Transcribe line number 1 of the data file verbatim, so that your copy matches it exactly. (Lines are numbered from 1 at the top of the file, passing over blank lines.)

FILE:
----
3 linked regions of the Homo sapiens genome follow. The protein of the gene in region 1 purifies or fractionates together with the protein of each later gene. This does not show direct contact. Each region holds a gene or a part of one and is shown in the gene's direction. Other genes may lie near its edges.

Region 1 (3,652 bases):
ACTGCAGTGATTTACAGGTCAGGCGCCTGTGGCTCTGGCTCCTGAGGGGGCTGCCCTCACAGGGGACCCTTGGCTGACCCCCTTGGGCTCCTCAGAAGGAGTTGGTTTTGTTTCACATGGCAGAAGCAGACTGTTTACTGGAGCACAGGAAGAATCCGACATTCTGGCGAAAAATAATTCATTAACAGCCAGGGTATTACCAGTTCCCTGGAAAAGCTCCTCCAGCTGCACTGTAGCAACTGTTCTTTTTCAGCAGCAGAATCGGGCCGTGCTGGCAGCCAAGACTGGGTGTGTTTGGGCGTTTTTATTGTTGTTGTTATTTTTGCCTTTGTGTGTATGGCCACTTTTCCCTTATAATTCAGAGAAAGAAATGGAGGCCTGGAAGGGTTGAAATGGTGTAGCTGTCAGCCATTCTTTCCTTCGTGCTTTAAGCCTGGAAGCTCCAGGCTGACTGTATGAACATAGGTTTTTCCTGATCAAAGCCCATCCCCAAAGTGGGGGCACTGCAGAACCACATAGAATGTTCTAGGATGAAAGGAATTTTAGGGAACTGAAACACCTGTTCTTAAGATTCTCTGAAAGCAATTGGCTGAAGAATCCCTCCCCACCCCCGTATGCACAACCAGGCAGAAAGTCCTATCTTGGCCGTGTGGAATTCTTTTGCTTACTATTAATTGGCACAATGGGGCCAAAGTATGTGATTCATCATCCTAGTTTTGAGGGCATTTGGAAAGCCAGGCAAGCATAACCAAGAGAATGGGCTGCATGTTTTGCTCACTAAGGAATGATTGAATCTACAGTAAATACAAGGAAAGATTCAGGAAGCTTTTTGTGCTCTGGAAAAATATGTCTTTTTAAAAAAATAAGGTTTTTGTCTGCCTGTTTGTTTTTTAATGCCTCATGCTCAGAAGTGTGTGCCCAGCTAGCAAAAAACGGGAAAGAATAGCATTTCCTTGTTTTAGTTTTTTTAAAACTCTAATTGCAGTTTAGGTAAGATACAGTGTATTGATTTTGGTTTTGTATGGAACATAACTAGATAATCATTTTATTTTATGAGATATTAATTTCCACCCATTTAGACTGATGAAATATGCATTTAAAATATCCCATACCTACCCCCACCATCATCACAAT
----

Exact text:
3 linked regions of the Homo sapiens genome follow. The protein of the gene in region 1 purifies or fractionates together with the protein of each later gene. This does not show direct contact. Each region holds a gene or a part of one and is shown in the gene's direction. Other genes may lie near its edges.